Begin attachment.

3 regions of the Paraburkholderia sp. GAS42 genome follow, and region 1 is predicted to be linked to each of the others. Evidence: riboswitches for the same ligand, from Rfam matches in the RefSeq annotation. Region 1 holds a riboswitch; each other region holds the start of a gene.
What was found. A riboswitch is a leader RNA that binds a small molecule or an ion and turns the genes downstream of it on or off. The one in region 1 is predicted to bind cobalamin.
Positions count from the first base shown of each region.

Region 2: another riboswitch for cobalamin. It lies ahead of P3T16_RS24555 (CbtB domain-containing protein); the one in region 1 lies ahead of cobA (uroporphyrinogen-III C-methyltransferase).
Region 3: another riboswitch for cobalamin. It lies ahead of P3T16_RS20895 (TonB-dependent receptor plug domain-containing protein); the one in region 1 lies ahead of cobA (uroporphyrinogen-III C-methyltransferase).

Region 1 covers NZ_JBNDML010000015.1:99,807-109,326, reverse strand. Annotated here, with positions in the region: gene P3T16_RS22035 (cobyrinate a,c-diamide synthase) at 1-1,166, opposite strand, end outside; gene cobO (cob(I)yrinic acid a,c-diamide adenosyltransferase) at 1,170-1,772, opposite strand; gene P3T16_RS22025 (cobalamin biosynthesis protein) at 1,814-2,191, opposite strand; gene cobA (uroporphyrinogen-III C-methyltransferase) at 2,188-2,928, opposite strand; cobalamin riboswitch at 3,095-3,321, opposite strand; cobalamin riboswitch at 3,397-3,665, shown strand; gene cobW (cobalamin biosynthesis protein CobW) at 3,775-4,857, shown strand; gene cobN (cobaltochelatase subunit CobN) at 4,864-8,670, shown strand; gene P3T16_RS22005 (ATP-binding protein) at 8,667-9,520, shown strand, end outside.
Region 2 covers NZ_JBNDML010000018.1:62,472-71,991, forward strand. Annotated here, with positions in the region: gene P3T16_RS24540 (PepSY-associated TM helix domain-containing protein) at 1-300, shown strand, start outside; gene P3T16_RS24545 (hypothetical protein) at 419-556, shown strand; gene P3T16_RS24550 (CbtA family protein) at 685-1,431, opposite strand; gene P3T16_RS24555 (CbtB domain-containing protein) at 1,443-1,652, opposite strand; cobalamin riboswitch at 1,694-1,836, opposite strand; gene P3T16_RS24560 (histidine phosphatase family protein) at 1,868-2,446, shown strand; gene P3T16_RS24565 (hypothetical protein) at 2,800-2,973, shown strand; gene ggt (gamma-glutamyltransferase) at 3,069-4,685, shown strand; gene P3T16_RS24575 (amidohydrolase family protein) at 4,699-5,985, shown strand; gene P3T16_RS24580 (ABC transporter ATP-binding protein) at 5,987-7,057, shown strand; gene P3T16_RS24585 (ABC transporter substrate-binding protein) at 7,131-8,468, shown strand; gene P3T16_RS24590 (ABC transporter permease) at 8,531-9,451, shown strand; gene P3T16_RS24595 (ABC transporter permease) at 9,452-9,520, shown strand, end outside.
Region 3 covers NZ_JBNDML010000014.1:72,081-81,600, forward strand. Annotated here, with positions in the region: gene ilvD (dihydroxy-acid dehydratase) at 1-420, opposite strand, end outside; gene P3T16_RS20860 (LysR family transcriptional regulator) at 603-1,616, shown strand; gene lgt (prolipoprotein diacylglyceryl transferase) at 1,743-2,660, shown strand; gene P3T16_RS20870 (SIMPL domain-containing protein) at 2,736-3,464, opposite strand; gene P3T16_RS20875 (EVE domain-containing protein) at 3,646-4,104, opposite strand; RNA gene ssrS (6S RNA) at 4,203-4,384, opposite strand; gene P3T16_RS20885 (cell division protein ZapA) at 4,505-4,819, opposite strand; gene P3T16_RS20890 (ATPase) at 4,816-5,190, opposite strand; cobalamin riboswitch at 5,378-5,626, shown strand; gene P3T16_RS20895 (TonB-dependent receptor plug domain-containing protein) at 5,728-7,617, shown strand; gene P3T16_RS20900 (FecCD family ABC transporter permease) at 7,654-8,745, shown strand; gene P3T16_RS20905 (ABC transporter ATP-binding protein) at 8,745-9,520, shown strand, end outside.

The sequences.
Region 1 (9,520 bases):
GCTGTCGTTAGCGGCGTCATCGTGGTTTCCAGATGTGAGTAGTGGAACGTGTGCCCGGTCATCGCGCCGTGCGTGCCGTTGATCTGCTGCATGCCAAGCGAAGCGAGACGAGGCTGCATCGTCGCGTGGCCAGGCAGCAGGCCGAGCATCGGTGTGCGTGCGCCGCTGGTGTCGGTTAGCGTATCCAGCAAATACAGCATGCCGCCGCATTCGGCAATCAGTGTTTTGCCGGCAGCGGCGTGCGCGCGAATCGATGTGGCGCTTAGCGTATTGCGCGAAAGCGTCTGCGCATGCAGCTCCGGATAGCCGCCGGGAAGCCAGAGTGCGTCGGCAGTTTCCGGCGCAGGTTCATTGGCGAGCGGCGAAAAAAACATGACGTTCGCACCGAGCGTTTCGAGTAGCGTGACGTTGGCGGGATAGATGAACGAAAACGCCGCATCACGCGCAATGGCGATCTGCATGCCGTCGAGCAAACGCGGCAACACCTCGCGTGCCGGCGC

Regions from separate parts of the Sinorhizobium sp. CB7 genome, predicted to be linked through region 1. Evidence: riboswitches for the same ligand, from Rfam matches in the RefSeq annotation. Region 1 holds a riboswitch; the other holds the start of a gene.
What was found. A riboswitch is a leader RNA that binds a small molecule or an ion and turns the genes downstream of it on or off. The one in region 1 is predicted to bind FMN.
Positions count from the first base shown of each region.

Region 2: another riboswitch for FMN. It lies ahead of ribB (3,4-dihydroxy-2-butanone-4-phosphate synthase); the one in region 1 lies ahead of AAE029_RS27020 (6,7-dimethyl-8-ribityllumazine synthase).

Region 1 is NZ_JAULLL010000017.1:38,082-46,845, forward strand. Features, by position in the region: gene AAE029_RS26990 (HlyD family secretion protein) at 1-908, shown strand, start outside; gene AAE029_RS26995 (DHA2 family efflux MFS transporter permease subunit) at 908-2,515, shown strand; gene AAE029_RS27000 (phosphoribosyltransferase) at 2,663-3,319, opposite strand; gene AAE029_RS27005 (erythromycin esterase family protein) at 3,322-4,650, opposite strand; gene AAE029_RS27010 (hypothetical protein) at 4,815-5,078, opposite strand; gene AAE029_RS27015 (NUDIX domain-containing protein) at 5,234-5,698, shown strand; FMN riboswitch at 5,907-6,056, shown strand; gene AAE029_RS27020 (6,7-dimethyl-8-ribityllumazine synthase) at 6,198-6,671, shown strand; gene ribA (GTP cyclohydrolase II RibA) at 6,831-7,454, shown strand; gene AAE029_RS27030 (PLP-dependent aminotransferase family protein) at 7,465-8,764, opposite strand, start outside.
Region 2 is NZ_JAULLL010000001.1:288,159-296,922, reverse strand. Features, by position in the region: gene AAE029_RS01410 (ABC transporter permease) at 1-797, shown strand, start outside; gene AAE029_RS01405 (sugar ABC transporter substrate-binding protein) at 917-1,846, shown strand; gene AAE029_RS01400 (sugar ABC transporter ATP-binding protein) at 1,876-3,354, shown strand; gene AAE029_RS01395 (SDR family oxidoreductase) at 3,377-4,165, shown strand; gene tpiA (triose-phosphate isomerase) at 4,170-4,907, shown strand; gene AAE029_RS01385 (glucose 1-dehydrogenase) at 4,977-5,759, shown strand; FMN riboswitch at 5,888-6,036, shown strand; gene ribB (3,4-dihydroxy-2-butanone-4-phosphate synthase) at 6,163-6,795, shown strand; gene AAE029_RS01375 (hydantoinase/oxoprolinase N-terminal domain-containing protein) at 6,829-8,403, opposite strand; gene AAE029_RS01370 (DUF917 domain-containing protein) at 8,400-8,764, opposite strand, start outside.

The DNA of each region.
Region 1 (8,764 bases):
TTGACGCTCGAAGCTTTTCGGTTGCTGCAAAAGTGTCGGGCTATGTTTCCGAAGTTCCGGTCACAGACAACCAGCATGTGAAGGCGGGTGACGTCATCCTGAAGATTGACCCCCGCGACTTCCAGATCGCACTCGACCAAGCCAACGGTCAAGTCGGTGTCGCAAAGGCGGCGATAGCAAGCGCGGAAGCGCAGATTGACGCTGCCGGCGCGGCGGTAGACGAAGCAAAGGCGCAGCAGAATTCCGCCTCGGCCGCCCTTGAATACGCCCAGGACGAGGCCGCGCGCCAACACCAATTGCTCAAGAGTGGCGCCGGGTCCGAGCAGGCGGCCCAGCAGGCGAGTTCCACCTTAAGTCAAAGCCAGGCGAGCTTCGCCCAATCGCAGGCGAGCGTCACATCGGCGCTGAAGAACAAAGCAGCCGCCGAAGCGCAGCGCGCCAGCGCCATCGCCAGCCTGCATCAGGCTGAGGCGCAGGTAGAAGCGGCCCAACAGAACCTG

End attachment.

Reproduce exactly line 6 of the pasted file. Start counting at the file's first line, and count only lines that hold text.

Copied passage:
Region 1 covers NZ_JBNDML010000015.1:99,807-109,326, reverse strand. Annotated here, with positions in the region: gene P3T16_RS22035 (cobyrinate a,c-diamide synthase) at 1-1,166, opposite strand, end outside; gene cobO (cob(I)yrinic acid a,c-diamide adenosyltransferase) at 1,170-1,772, opposite strand; gene P3T16_RS22025 (cobalamin biosynthesis protein) at 1,814-2,191, opposite strand; gene cobA (uroporphyrinogen-III C-methyltransferase) at 2,188-2,928, opposite strand; cobalamin riboswitch at 3,095-3,321, opposite strand; cobalamin riboswitch at 3,397-3,665, shown strand; gene cobW (cobalamin biosynthesis protein CobW) at 3,775-4,857, shown strand; gene cobN (cobaltochelatase subunit CobN) at 4,864-8,670, shown strand; gene P3T16_RS22005 (ATP-binding protein) at 8,667-9,520, shown strand, end outside.